S.C. population growth in top 10
South Carolina was among the 10 fastest-growing states in the nation from 2007 to 2008, with most of the population increase resulting from people moving here from other states, the Census Bureau reported Monday.
From July 1, 2007, through July 1, 2008, five people moved into South Carolina from other states for every two people added to the state's population because of the birth rate.
While it's no surprise that people have been moving to the Palmetto State, the Census statistics show that South Carolina had the highest rate of population growth from domestic migration of any state in the nation. Domestic migration means people moving within the United States, from one state to another.
For every 1,000 people in South Carolina, more than 11 moved in from another state during the 12 months before July 1, the estimates show.
In raw numbers, the Census Bureau estimates 49,736 people moved to South Carolina from another state during that time. "That's one of the highest figures for any state in the country," said Robert Bernstein of the Census Bureau's public information office.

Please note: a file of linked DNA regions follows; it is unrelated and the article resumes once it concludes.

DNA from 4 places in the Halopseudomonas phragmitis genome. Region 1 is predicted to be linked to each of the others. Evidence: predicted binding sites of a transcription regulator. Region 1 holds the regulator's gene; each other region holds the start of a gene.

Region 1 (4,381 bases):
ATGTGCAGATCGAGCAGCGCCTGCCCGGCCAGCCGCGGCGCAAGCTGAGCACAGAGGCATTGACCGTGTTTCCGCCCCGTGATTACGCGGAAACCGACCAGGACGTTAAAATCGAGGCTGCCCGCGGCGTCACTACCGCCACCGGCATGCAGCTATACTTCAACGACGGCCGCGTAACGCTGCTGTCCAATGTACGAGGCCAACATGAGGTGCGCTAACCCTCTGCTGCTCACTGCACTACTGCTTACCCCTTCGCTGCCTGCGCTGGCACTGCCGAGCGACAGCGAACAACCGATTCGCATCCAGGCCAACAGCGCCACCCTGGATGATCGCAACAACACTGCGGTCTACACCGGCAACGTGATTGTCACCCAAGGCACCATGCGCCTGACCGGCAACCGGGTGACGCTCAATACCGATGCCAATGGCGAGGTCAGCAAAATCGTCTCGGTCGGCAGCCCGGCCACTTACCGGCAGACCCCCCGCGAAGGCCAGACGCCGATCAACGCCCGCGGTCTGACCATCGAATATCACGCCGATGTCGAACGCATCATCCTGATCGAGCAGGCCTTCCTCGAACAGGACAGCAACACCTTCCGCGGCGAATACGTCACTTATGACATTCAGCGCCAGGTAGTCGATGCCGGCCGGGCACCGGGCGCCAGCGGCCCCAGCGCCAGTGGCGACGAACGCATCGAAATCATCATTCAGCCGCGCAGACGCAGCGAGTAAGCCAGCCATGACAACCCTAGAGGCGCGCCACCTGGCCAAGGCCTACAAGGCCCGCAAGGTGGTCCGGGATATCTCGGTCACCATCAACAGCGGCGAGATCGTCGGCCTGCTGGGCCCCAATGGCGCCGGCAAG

The only states to attract more new residents from other states were Texas, North Carolina, Arizona and Georgia.
Unlike those states, however, South Carolina attracted few new residents from other countries. Only 5,113 people are estimated to have moved to the state from locations outside the United States, a smaller number than moved to 27 other states.
In Georgia during the period of time, more than 27,000 new residents moved in from other nations. In North Carolina, there were more than 22,500.
South Carolina State Demographer Michael MacFarlane said people tend to move to South Carolina for retirement or recreation, while people move within the state more for employment reasons.
Often, he said, the migration from out-of-state creates new jobs, such as working at resorts and retirement communities, that prompts people to move within the state.
"Whether these trends are going to continue is an open bet right now," MacFarlane said.
South Carolina's population was estimated to be 4,479,800 on July 1. The population recorded in the 2000 Census was 4,012,012.
MacFarlane said the Census Bureau's 2008 estimates might not reflect the current state of the economy and the housing market, which he expects will slow the pace of domestic migration. With more people struggling economically and many having difficulty selling their homes, more are likely to stay where they are, he said.